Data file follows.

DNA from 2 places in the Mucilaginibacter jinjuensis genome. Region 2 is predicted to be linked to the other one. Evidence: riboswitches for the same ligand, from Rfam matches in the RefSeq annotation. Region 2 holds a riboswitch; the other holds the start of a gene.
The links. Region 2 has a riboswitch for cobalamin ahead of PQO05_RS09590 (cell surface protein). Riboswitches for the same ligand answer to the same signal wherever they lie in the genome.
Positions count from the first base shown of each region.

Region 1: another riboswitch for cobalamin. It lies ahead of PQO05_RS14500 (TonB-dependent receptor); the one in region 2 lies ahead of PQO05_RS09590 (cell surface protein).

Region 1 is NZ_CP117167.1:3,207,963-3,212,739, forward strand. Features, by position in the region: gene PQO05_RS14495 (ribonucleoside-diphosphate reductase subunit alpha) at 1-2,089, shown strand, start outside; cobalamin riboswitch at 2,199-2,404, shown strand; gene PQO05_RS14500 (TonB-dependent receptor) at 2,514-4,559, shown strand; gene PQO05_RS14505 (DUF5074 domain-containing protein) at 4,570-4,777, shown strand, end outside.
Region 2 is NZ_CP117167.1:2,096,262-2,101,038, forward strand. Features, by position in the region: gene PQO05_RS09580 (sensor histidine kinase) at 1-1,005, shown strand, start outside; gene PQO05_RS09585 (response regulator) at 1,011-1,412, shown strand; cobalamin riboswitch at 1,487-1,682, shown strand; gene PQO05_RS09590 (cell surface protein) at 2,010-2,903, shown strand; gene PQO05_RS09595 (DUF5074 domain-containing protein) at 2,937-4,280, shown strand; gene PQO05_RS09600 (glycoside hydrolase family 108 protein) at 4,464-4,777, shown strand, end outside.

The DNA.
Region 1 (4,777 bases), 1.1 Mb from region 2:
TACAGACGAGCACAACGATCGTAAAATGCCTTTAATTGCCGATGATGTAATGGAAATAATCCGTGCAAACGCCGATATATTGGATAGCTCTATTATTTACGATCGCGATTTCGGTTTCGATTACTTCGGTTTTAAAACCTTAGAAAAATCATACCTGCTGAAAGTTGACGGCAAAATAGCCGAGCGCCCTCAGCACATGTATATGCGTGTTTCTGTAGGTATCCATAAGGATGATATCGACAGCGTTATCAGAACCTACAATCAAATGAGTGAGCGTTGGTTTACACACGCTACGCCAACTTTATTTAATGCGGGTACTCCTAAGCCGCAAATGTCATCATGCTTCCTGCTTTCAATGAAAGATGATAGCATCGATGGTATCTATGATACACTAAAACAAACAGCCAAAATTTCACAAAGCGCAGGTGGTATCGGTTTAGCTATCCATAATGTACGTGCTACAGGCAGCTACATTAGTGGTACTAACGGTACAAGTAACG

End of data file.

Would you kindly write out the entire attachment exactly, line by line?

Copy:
DNA from 2 places in the Mucilaginibacter jinjuensis genome. Region 2 is predicted to be linked to the other one. Evidence: riboswitches for the same ligand, from Rfam matches in the RefSeq annotation. Region 2 holds a riboswitch; the other holds the start of a gene.
The links. Region 2 has a riboswitch for cobalamin ahead of PQO05_RS09590 (cell surface protein). Riboswitches for the same ligand answer to the same signal wherever they lie in the genome.
Positions count from the first base shown of each region.

Region 1: another riboswitch for cobalamin. It lies ahead of PQO05_RS14500 (TonB-dependent receptor); the one in region 2 lies ahead of PQO05_RS09590 (cell surface protein).

Region 1 is NZ_CP117167.1:3,207,963-3,212,739, forward strand. Features, by position in the region: gene PQO05_RS14495 (ribonucleoside-diphosphate reductase subunit alpha) at 1-2,089, shown strand, start outside; cobalamin riboswitch at 2,199-2,404, shown strand; gene PQO05_RS14500 (TonB-dependent receptor) at 2,514-4,559, shown strand; gene PQO05_RS14505 (DUF5074 domain-containing protein) at 4,570-4,777, shown strand, end outside.
Region 2 is NZ_CP117167.1:2,096,262-2,101,038, forward strand. Features, by position in the region: gene PQO05_RS09580 (sensor histidine kinase) at 1-1,005, shown strand, start outside; gene PQO05_RS09585 (response regulator) at 1,011-1,412, shown strand; cobalamin riboswitch at 1,487-1,682, shown strand; gene PQO05_RS09590 (cell surface protein) at 2,010-2,903, shown strand; gene PQO05_RS09595 (DUF5074 domain-containing protein) at 2,937-4,280, shown strand; gene PQO05_RS09600 (glycoside hydrolase family 108 protein) at 4,464-4,777, shown strand, end outside.

The DNA.
Region 1 (4,777 bases), 1.1 Mb from region 2:
TACAGACGAGCACAACGATCGTAAAATGCCTTTAATTGCCGATGATGTAATGGAAATAATCCGTGCAAACGCCGATATATTGGATAGCTCTATTATTTACGATCGCGATTTCGGTTTCGATTACTTCGGTTTTAAAACCTTAGAAAAATCATACCTGCTGAAAGTTGACGGCAAAATAGCCGAGCGCCCTCAGCACATGTATATGCGTGTTTCTGTAGGTATCCATAAGGATGATATCGACAGCGTTATCAGAACCTACAATCAAATGAGTGAGCGTTGGTTTACACACGCTACGCCAACTTTATTTAATGCGGGTACTCCTAAGCCGCAAATGTCATCATGCTTCCTGCTTTCAATGAAAGATGATAGCATCGATGGTATCTATGATACACTAAAACAAACAGCCAAAATTTCACAAAGCGCAGGTGGTATCGGTTTAGCTATCCATAATGTACGTGCTACAGGCAGCTACATTAGTGGTACTAACGGTACAAGTAACG